In 2001, Myanmar was the world’s largest producer of opium. The UWSA dominated the industry and also produced large quantities of methamphetamine. That era is over according to Wei. Under pressure from China, the United States and the United Nations, Bao Youxiang, the UWSA’s supreme commander, promised that the Wa State would be free of opium by 2005. According to the United Nations Office on Drugs and Crime (UNODC), as of now he’s kept his word.
Wei is disappointed that the drug ban has led to criticism from the international community rather than support. “We have asked our farmers to grow rice, tea and rubber, but it doesn’t give enough revenue. They don’t have enough food and need help,” he says. It is poverty at a level hard to describe. One hour’s drive west of Panghsang is the village of Maw Hai. It is comprised of about 50 wooden shacks with cattle and pigs roaming freely in the mud. A gang of malnourished children comes running.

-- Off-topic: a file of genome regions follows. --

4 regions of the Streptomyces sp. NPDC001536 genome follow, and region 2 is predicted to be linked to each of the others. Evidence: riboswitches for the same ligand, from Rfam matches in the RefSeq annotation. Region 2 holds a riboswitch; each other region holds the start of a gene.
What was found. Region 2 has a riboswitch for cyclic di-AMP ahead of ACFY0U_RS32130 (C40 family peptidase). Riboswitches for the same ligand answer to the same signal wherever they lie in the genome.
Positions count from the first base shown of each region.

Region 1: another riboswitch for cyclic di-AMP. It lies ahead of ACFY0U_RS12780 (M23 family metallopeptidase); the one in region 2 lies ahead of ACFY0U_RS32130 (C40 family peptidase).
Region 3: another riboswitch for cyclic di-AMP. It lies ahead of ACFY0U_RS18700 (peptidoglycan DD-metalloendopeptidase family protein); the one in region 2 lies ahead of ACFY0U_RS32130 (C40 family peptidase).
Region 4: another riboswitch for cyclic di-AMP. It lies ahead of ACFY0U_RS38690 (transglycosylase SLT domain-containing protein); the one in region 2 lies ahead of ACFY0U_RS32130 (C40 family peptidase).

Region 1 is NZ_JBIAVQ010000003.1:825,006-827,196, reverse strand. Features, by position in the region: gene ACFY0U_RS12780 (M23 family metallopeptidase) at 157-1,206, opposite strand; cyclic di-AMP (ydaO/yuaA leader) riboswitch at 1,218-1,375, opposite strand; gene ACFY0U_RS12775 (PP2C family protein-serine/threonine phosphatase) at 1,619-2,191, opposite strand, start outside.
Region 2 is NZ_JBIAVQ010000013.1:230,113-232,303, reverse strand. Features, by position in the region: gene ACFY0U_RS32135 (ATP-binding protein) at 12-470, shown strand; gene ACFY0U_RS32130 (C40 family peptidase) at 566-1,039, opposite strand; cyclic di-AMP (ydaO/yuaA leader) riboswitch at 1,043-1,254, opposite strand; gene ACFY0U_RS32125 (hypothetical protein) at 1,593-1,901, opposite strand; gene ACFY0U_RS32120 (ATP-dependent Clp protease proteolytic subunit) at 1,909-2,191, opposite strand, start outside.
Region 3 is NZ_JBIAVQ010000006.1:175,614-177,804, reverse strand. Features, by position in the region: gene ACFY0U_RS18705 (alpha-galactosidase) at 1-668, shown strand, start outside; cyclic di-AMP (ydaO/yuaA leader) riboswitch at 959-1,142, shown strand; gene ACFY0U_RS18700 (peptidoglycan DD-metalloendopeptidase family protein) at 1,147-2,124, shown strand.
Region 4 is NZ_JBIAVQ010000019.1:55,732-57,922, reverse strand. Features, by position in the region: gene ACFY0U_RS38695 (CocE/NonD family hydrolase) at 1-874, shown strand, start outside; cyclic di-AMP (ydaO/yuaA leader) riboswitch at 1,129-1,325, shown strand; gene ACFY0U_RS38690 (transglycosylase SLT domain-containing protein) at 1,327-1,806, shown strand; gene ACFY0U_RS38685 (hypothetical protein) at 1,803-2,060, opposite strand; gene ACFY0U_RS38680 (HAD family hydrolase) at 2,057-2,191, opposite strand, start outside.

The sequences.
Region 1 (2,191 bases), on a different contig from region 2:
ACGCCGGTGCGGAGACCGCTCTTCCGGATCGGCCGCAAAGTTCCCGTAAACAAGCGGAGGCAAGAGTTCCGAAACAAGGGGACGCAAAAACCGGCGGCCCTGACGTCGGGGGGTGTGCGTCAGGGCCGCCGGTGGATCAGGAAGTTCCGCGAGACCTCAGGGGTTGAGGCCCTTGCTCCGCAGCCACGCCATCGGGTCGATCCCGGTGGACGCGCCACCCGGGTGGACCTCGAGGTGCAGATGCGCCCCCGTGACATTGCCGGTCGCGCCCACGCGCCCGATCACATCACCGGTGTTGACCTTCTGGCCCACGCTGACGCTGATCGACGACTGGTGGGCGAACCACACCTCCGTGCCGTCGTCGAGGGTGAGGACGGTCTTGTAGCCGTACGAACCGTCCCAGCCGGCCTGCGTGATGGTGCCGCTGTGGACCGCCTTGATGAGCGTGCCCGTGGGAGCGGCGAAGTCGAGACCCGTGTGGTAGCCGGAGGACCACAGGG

“There used to be opium everywhere,” says Ai Nap, the village leader, pointing to the fields surrounding the village. He explained that the opium never made them rich, but now the situation is much worse. “Before the ban we did at least have some income to buy food and necessary medicines. Today we don’t have enough to eat. The rice only lasts for five or six months.”
“Many here are extremely wealthy, but because of their fear of getting killed or arrested they never leave the Wa hills. Instead they bring here what they like from the rest of the world,”